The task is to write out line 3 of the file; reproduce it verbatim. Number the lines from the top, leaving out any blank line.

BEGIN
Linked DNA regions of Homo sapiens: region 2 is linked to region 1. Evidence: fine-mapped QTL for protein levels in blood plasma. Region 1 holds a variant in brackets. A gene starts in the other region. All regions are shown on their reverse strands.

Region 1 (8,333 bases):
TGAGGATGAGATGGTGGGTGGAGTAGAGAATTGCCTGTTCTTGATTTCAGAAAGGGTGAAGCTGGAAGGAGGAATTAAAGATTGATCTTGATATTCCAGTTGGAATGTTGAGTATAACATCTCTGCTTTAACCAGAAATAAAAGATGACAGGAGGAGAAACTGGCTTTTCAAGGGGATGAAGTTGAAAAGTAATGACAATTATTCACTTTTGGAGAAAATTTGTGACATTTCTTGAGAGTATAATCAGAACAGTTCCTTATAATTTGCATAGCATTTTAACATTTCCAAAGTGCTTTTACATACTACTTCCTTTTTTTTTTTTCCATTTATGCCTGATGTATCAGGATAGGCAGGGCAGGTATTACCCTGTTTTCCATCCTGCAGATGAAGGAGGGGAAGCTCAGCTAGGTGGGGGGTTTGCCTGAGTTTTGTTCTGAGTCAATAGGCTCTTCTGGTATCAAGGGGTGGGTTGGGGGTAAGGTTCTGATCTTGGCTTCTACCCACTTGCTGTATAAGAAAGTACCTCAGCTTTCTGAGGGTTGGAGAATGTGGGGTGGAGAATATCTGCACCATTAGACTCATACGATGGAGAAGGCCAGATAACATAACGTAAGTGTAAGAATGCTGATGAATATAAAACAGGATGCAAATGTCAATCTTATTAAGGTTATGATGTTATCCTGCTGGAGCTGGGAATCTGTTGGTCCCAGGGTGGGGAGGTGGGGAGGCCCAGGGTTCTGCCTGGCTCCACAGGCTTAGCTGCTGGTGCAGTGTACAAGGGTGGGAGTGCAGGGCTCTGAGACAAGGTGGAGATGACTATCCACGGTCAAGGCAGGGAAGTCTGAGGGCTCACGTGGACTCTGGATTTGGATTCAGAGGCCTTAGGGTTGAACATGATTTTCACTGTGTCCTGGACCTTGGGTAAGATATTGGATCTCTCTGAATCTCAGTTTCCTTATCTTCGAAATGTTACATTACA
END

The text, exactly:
TGAGGATGAGATGGTGGGTGGAGTAGAGAATTGCCTGTTCTTGATTTCAGAAAGGGTGAAGCTGGAAGGAGGAATTAAAGATTGATCTTGATATTCCAGTTGGAATGTTGAGTATAACATCTCTGCTTTAACCAGAAATAAAAGATGACAGGAGGAGAAACTGGCTTTTCAAGGGGATGAAGTTGAAAAGTAATGACAATTATTCACTTTTGGAGAAAATTTGTGACATTTCTTGAGAGTATAATCAGAACAGTTCCTTATAATTTGCATAGCATTTTAACATTTCCAAAGTGCTTTTACATACTACTTCCTTTTTTTTTTTTCCATTTATGCCTGATGTATCAGGATAGGCAGGGCAGGTATTACCCTGTTTTCCATCCTGCAGATGAAGGAGGGGAAGCTCAGCTAGGTGGGGGGTTTGCCTGAGTTTTGTTCTGAGTCAATAGGCTCTTCTGGTATCAAGGGGTGGGTTGGGGGTAAGGTTCTGATCTTGGCTTCTACCCACTTGCTGTATAAGAAAGTACCTCAGCTTTCTGAGGGTTGGAGAATGTGGGGTGGAGAATATCTGCACCATTAGACTCATACGATGGAGAAGGCCAGATAACATAACGTAAGTGTAAGAATGCTGATGAATATAAAACAGGATGCAAATGTCAATCTTATTAAGGTTATGATGTTATCCTGCTGGAGCTGGGAATCTGTTGGTCCCAGGGTGGGGAGGTGGGGAGGCCCAGGGTTCTGCCTGGCTCCACAGGCTTAGCTGCTGGTGCAGTGTACAAGGGTGGGAGTGCAGGGCTCTGAGACAAGGTGGAGATGACTATCCACGGTCAAGGCAGGGAAGTCTGAGGGCTCACGTGGACTCTGGATTTGGATTCAGAGGCCTTAGGGTTGAACATGATTTTCACTGTGTCCTGGACCTTGGGTAAGATATTGGATCTCTCTGAATCTCAGTTTCCTTATCTTCGAAATGTTACATTACA